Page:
Stove Top Braised Carrots

Braised Carrots

Braised Carrots


We still have about 4 or 5 pounds of garden carrots in the refrigerator.  Noel started a late crop the end of August and harvested what was left of them mid December.  We scrubbed  and bagged them in clear plastic bags and found a spot in the refrigerator (barely).  We munch on a few raw ones just about every day – they’re so sweet and tasty.

The other day I was in the mood for roasted carrots but since my oven was zapped in the last ice storm (we’re waiting for a new part) I thought I’d try braising them on top of the stove.  They turned out quite well with a taste very similar to roasting.

Braised Carrot Recipe

1 dozen medium size scrubbed and unpeeled carrots (mine were about 5-6 inches long)

2 T. Olive Oil

¾ cup veggie broth

1 T. fresh or 1 tsp. dried sage leaves

Preheat a 10” cast iron frying pan to medium high.  Add the olive oil, then carrots and brown for 5 minutes – stirring or turning so all sides are seared.  Add the broth and sage, cover and simmer for 15 minutes or until fork tender.   Remove the cover, turn up the heat slightly and cook until the liquid evaporates.  At this point the carrots and sage will brown and caramelize.  You may need to turn the heat back down so they don’t burn.  Remove from pan and serve.  I could have eaten them all but I shared them with the grower!

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4 Responses to “Stove Top Braised Carrots”

  1. Sue Tomaszewski says:

    hey guys, What can i grow here in Az. I am serious I live in the valley where it is very hot in the summer with little to no rain. I have tried beets, tomatoes – no luck. Did have luck with watermelon and Cantalope. Great luck with green seedless grapes and made our own raisin. yummmmmy. Lemon and grapefruit flourish. Help! Love the asthectically pleasing arrangement of the Carrots Judy. he he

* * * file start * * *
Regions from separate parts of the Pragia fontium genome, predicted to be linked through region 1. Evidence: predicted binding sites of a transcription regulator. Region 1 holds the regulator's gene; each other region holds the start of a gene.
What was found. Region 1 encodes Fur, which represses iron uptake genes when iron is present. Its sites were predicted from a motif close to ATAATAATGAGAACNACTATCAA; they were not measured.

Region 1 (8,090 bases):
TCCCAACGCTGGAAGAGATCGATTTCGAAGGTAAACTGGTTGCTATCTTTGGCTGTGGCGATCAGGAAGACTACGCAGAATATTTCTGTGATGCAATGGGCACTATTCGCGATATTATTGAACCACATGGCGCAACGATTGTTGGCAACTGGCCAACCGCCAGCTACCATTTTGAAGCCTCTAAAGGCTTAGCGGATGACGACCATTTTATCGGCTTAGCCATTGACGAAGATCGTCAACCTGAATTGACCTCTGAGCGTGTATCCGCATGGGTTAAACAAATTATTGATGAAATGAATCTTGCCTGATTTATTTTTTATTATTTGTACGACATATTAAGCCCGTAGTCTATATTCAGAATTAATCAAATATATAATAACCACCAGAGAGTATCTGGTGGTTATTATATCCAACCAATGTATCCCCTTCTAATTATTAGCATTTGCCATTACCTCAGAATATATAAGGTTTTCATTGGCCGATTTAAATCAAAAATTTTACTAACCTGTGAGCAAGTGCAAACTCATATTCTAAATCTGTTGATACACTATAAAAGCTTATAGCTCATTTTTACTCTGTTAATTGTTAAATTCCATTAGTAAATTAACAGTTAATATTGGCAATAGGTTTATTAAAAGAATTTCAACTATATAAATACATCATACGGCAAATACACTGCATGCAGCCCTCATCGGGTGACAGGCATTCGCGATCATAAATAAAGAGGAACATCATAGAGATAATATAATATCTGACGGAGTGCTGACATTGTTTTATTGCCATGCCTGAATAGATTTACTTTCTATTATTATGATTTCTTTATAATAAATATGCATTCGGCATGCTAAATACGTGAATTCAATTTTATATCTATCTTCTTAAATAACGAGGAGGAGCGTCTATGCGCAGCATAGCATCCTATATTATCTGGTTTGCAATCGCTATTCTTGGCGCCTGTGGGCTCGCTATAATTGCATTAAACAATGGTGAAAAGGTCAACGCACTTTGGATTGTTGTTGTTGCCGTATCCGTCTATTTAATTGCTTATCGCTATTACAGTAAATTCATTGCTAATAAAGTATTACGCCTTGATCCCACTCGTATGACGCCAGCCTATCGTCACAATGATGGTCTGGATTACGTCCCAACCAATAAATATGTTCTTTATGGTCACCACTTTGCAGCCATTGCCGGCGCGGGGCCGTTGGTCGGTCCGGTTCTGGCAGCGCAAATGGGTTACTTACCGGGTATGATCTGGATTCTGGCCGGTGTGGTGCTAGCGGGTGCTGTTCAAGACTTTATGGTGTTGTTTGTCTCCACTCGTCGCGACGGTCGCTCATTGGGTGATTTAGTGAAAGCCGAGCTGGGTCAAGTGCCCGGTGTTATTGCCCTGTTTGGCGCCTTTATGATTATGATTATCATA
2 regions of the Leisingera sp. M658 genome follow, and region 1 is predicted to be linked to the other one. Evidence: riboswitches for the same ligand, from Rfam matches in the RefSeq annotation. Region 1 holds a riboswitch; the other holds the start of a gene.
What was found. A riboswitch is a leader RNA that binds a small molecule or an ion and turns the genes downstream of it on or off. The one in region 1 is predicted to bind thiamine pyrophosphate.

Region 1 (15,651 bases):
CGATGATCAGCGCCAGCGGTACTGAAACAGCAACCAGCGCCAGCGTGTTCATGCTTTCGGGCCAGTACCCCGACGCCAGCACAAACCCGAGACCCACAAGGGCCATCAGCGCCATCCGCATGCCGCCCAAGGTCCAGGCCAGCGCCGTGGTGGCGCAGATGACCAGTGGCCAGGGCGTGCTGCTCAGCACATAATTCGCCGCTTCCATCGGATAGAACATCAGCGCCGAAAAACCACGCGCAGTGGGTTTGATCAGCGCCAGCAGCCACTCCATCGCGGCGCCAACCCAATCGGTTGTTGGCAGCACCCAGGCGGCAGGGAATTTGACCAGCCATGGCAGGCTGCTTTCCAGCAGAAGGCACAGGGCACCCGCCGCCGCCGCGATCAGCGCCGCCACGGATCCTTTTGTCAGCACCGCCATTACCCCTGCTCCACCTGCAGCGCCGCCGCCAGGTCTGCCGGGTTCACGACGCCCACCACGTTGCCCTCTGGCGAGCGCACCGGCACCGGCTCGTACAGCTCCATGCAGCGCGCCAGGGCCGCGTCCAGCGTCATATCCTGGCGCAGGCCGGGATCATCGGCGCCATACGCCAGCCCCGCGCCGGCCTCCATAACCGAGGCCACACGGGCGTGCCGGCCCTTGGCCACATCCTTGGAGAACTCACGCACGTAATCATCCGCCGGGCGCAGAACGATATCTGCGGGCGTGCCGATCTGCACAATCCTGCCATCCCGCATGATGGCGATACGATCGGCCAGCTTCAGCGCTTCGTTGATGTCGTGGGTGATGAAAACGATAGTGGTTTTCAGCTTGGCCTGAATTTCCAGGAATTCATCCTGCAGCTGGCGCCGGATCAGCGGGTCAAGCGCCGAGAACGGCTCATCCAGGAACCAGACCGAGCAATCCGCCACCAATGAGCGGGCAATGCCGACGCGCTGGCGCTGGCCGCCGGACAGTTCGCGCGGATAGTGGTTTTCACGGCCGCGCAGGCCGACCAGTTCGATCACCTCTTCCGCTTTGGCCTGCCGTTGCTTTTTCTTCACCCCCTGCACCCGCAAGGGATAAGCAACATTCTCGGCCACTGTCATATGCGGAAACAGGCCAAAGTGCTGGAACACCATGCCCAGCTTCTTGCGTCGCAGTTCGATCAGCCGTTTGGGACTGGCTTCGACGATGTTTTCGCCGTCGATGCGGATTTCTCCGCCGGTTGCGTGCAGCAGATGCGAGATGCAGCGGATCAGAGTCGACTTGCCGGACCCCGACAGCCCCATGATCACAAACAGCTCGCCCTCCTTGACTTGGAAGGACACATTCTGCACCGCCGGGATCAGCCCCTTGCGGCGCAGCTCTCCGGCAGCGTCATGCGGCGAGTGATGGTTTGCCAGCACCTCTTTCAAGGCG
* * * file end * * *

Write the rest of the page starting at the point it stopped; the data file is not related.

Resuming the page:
2. Marti Peterson says:

    I have the opposite problem that Sue has. Very cold winter, short mild summer. Last week was -30 at night. I’m not good at lugging plants in and out in the early summer, late summer. What crops have the shortest plant to harvest times?

    Sue, plant in the winter! Try various greens like spinach, and Swiss chard. Try beets, carrots, potatoes, sweet potatoes. Bush green beans are fun.

  3. Judy Valdes says:

    Sue, Marti is right, try growing some winter greens. Some crops might do better if they’re planted earlier or later than you have been doing. Sweet potatoes are always fun to grow and they should do well in your hot climate. Also, check out Leslie Doyle’s website: She grows tomatoes in the Nevada desert so she should have some good tips on types of tomatoes that might do okay in your area.

    Marti, I’d check out Johnny’s Selected Seeds – They’re based in Maine and should be able to help you with short season plant varieties. Also, a raised bed with a mini-hoop house over it should help you extend your growing at the beginning and the end of the season.

  4. S.K. says:

    For gardening in AZ take a look at nativeseeds dot org. They have seeds that do well in the southwest. I purchased sorghum, and tomato seeds thru the website and both varieties stood up to the heat. There’s a retail store in Tucson.